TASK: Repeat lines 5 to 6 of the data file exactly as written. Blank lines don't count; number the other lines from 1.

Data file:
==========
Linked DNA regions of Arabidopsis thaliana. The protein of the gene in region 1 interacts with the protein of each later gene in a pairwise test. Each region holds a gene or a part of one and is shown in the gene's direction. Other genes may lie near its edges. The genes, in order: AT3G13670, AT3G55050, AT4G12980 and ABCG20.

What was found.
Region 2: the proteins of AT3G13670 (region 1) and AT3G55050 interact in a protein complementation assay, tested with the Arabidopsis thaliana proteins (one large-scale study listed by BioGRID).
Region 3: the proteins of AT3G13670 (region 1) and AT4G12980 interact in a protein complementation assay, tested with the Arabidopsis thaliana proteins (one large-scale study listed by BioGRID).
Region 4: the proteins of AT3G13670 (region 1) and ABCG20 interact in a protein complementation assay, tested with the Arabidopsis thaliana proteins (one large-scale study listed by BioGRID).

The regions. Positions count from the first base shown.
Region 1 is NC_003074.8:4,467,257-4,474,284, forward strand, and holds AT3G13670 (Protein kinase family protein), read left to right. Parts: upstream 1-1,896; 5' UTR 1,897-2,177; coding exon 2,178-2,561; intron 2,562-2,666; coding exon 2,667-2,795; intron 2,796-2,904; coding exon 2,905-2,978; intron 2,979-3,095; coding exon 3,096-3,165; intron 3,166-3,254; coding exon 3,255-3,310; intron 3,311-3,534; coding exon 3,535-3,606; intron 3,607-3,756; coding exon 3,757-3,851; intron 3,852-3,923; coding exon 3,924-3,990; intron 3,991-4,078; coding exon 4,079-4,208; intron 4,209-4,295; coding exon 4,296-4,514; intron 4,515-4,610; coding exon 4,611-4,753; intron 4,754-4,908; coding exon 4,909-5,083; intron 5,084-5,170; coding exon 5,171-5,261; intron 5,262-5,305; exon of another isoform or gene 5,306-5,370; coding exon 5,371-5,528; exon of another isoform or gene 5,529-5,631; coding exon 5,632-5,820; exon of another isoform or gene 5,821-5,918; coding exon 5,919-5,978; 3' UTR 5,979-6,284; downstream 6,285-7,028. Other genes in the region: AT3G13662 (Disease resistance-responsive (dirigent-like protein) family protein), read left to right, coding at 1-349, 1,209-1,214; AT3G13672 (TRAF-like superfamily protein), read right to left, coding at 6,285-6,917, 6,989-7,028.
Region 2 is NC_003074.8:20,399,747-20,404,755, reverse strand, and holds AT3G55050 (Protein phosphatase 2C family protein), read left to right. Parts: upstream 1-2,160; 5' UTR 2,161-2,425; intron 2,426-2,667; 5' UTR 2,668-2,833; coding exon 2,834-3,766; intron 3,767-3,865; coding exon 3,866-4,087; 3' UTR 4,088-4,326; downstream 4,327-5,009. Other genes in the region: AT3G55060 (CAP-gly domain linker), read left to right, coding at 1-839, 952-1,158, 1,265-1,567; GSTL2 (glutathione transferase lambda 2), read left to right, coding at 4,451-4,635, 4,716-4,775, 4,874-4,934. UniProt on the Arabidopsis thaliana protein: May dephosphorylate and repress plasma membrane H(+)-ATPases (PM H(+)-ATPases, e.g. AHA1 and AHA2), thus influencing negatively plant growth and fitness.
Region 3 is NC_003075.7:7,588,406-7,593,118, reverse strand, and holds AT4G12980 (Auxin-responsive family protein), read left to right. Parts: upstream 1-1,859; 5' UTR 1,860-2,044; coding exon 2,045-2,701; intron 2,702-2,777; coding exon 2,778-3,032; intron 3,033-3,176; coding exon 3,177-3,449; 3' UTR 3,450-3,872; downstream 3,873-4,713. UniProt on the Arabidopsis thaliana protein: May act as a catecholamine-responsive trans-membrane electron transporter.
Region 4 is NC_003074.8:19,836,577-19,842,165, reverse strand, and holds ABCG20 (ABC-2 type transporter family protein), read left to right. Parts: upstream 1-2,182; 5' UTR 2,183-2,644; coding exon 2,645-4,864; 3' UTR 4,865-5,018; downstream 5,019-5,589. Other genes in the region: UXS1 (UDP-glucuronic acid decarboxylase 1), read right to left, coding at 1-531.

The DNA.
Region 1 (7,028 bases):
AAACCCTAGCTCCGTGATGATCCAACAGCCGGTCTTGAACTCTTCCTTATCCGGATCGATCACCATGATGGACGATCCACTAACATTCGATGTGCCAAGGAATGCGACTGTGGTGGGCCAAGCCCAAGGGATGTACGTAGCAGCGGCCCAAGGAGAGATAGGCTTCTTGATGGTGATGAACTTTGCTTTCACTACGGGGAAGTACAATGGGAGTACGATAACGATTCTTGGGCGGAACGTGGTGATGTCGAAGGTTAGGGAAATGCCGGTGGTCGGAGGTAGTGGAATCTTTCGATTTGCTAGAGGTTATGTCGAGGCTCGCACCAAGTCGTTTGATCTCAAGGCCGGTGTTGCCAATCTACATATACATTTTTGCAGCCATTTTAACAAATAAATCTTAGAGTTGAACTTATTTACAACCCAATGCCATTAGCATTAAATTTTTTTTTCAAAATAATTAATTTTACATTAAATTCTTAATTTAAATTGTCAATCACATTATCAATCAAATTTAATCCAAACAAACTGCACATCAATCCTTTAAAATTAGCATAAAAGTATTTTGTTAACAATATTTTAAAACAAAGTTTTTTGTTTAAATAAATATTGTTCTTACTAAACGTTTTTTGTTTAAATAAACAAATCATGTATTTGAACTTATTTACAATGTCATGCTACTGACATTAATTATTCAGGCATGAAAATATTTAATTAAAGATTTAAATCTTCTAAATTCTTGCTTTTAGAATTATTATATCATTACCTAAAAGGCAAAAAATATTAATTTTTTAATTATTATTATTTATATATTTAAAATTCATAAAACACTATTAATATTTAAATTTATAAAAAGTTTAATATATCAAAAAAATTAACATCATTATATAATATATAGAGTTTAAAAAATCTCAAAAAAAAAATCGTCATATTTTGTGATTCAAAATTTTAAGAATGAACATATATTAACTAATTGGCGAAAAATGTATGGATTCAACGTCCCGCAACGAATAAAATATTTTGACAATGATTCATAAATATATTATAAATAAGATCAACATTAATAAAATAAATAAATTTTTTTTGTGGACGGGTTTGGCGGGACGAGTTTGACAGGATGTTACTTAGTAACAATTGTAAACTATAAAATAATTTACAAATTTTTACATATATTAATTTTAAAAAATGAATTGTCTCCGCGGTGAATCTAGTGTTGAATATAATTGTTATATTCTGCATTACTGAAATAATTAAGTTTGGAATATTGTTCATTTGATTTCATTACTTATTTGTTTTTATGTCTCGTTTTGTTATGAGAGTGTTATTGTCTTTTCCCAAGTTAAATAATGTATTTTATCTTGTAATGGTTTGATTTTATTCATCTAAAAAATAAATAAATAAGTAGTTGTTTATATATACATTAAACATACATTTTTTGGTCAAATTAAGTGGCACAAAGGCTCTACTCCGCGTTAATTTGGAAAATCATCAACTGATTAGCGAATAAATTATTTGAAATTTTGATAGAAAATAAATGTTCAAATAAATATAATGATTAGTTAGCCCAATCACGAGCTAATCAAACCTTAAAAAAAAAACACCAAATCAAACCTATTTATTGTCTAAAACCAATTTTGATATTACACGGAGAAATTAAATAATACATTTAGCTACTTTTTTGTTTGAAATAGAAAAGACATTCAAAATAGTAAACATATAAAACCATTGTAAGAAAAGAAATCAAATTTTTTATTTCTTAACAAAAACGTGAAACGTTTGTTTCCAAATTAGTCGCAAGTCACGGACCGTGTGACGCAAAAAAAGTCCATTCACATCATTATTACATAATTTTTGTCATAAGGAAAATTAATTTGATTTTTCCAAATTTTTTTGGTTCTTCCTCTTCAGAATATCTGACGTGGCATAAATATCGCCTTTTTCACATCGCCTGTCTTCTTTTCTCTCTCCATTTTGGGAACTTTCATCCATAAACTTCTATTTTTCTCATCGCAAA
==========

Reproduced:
Region 4: the proteins of AT3G13670 (region 1) and ABCG20 interact in a protein complementation assay, tested with the Arabidopsis thaliana proteins (one large-scale study listed by BioGRID).

The regions. Positions count from the first base shown.